As the years went by, I kinda grew distant from it. Then when I knew that it was gonna go out into the world, that it had been acquired, I realized that I couldn’t just keep telling everybody, “Oh, this is an old book; it’s not really anything that I’m doing right now.” I had to own it. The way that happened was through the editing process. Structurally it was pretty much there, but I cut it down even more. I really got into a line-by-line, working and reworking the sentences, and it was very intimate at that point.
By the time it was published, I felt I had a completely renewed relationship with it, and I’m really happy. I mean, it’s my book. For all the copyediting and all the notes, every sentence in it is mine. Two Dollar Radio didn’t touch my prose in a way that was invasive. So whatever is good in there is mine, and whatever is bad in there is also mine.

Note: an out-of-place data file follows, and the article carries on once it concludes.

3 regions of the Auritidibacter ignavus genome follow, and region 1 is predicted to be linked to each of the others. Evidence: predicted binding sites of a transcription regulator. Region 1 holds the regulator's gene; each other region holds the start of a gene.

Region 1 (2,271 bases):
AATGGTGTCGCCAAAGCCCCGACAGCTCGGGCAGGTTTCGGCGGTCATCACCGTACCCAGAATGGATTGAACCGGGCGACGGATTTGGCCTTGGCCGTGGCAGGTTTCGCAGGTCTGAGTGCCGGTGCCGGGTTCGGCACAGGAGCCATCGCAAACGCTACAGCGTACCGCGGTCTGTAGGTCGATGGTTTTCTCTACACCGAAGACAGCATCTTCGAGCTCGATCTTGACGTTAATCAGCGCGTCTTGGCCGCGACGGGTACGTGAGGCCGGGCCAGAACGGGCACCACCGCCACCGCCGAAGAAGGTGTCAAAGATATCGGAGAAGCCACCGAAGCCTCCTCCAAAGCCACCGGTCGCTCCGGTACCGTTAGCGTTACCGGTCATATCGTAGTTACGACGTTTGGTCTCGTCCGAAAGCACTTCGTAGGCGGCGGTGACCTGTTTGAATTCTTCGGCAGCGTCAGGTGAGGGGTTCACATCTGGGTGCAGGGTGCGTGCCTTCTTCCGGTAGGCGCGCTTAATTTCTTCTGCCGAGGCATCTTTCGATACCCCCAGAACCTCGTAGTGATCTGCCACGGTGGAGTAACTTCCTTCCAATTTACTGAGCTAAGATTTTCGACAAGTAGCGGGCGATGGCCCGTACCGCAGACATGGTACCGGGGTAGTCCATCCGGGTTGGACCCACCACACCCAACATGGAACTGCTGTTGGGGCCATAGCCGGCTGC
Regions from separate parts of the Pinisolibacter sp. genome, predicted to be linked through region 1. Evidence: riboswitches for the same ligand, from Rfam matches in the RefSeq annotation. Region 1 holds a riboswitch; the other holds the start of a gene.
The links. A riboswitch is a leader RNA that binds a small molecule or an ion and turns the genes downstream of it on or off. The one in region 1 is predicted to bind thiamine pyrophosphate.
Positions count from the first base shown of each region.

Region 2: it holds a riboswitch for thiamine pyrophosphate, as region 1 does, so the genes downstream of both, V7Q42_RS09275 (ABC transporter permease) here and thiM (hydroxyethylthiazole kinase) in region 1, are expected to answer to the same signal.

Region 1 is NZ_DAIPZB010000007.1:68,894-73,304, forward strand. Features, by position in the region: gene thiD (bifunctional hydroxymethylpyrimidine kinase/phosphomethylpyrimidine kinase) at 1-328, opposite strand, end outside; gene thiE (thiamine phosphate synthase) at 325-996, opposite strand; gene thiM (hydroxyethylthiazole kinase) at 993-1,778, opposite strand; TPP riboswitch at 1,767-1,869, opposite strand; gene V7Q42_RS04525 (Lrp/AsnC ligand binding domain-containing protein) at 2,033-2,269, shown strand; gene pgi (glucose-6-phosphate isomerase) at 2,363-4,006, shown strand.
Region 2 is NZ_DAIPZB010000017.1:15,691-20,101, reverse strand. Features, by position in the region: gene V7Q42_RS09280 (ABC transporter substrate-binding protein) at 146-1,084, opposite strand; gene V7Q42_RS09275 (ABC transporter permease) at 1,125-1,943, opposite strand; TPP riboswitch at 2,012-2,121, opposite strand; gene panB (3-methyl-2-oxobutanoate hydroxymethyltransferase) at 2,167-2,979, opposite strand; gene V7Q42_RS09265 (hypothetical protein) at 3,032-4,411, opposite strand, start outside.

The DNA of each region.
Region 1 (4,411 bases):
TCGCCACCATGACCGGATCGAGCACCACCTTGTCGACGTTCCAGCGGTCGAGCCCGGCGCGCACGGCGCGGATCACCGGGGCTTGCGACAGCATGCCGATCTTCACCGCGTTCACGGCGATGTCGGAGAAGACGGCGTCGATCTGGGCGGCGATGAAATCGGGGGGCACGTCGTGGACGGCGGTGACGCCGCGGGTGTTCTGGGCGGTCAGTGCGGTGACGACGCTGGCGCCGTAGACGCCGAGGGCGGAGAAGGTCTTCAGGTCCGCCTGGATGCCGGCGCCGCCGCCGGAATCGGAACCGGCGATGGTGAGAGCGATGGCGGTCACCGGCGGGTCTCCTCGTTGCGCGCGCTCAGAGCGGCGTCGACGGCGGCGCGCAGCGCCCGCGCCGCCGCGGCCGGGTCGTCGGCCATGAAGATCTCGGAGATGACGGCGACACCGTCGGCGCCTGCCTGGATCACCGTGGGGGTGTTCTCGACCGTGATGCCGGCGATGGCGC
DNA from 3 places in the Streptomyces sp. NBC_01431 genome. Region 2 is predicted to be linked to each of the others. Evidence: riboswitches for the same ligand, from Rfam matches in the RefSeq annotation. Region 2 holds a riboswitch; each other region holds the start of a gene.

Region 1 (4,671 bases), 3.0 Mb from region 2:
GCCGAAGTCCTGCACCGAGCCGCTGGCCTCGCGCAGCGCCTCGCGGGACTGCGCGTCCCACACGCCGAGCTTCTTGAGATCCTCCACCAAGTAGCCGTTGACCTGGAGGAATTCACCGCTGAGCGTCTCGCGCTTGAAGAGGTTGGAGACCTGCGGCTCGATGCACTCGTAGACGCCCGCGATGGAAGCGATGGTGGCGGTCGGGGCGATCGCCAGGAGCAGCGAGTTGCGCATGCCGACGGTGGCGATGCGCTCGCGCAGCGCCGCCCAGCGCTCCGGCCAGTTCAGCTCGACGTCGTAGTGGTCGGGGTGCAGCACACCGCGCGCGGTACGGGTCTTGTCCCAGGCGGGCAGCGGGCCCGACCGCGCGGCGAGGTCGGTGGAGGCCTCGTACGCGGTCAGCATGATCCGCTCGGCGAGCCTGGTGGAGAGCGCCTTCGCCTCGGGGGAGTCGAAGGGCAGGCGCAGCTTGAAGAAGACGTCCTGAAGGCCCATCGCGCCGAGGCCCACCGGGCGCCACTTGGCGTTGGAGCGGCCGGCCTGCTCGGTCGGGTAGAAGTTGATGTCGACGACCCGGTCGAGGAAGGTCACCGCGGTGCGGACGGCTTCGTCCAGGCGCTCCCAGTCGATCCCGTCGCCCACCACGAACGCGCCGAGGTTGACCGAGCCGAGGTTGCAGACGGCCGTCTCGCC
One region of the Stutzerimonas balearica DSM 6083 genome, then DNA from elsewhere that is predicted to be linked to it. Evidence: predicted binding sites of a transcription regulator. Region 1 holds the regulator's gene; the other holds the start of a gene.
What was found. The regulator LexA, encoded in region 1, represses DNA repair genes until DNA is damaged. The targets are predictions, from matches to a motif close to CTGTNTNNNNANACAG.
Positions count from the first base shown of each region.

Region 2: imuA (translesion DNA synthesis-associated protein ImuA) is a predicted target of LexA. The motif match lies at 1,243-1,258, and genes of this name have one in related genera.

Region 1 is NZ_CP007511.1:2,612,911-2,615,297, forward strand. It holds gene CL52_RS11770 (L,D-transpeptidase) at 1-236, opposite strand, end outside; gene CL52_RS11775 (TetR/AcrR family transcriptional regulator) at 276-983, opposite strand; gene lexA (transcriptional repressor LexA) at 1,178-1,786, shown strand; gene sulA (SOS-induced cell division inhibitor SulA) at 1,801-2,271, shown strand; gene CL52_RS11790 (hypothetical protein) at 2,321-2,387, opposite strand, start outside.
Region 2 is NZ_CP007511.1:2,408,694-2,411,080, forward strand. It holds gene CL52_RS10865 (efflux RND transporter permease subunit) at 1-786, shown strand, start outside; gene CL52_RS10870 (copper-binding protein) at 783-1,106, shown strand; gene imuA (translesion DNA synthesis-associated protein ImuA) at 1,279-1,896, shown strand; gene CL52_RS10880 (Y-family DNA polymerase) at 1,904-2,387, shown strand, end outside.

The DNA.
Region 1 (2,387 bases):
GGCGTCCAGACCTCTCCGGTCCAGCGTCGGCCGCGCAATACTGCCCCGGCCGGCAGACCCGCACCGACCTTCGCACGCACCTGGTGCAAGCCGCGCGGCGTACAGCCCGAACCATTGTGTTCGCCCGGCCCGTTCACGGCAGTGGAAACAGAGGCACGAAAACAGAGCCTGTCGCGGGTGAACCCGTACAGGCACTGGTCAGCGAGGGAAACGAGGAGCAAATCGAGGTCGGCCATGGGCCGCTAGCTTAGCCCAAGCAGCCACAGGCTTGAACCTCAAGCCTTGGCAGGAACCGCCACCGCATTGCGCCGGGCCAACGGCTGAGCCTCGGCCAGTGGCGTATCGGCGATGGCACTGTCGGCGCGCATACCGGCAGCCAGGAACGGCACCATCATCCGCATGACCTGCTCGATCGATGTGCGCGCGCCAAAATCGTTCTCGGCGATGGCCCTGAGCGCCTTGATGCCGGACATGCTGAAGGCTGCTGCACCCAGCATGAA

What does it mean to be part of the Two Dollar Radio family?
Working with Eric Obenauf and his wife Eliza has been amazing. The whole time, from the layout and the cover and every aspect of the book, I’m participating in it and they’re asking me what I like, and what I don’t like, and do I want this and that. There’s never anything about it that they haven’t included me on, and that’s true even with the promotional activities. I worked very closely with Eric to set up the tour. He and I did it together, and that was really a huge process in its own right.
The reception that I’ve gotten . . . The books that they were putting out before had gotten huge receptions, so I feel like I’m riding on the coattails of this wave that they’ve been on. So, I have not a single complaint. I’ve just been extremely happy.
Are you sure you wouldn’t be happier with a 9-to-5?
(laughs) Yeah, I couldn’t do it. I would kill myself. I would. Seriously, I’m not exaggerating. (laughs)
Evan Allgood is deputy editor of Trop. His work has appeared in McSweeney’s, The Millions, Paste, and Los Angeles Review of Books. Follow and maybe later unfollow him on Twitter: @evoooooooooooo.